• I have been to and assisted at countless Masses in both the Ordinary and Extraordinary Forms. I have experienced Masses in both forms that are heaven on earth - done with reverence, beauty, attention to detail, etc. I have also experienced Masses in both forms that were anything but heavenly - sloppy, rushed (as @CharlesW mentioned), anthrocentric, etc. Granted, in my experience I've seen far more abuses in the OF than the EF (probably because the OF is what I have experienced more often), but I think that's due to poor seminary training of priests of certain generations and a general lack of proper liturgical catechesis. In terms of contradiction within the OF Mass - if it is done by the book with due reverence, there is no contradiction. The contradictions arise from people (clergy and laity alike) imposing their personal whims and illicit changes.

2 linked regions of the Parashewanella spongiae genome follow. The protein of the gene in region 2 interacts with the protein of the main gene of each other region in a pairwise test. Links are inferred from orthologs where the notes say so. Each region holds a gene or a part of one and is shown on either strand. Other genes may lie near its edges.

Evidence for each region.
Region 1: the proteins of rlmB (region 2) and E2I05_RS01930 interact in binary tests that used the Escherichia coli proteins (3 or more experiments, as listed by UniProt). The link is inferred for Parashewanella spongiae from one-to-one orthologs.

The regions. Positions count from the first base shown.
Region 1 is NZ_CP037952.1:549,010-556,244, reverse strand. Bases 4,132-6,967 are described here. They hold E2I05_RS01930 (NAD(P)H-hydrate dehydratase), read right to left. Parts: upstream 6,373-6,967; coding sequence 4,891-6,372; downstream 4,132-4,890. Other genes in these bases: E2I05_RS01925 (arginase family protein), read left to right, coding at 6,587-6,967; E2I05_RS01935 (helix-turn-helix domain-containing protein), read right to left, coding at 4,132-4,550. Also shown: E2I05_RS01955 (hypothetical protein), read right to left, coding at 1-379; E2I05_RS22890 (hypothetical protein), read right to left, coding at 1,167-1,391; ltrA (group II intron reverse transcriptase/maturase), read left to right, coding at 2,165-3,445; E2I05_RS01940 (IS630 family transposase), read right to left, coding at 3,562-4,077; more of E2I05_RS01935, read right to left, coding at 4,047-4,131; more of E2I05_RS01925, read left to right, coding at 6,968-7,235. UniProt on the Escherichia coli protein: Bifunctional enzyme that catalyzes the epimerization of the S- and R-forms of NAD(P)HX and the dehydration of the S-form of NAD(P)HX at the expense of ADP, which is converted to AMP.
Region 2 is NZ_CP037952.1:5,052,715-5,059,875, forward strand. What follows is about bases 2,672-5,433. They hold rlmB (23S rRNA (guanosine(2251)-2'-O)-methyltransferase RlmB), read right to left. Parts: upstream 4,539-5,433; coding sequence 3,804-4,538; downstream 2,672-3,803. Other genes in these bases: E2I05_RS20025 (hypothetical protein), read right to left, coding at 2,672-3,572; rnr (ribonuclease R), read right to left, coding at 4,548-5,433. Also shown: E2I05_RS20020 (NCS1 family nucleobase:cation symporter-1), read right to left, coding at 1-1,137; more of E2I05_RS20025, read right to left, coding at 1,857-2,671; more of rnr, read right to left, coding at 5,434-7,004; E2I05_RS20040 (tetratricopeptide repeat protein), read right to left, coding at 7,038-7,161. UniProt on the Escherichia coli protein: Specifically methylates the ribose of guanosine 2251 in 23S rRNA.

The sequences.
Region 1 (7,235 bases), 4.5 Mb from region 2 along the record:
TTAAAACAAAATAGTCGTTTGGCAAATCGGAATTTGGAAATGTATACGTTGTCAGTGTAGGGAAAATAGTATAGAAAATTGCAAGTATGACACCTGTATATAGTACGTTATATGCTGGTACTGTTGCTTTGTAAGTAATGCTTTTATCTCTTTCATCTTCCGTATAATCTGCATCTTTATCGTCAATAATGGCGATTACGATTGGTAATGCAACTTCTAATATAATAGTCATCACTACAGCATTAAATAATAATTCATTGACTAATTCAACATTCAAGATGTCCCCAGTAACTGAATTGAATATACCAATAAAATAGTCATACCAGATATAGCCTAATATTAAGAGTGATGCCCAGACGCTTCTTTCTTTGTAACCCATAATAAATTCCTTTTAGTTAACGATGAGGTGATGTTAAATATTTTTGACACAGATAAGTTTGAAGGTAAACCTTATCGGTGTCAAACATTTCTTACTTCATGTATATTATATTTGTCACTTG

• Adam WoodAdam Wood
    Posts: 6,428
    Your word of the day is:
    synecdoche.
    Thanked by 2Liam Vilyanor
  • Liam
    Posts: 4,605
    The EF exists right now in the USA as something that is celebrated for people who intentionally wish to cultivate it. That's a much better situation for its liturgical praxis than if it became the form of precept, as it were.
    Thanked by 2CharlesW Adam Wood
  • ...much better situation...

    With respect to your logic, Liam, but is this really the case, or is there a non sequitur here? I gather that there is quite some variety in the quality of EF masses, some being fittingly gorgeous and splendid, whilst others are grubby low masses which may or may not be sloppy and rushed. We have sufficient liturgical clutzes to go around for both the NO and the EF.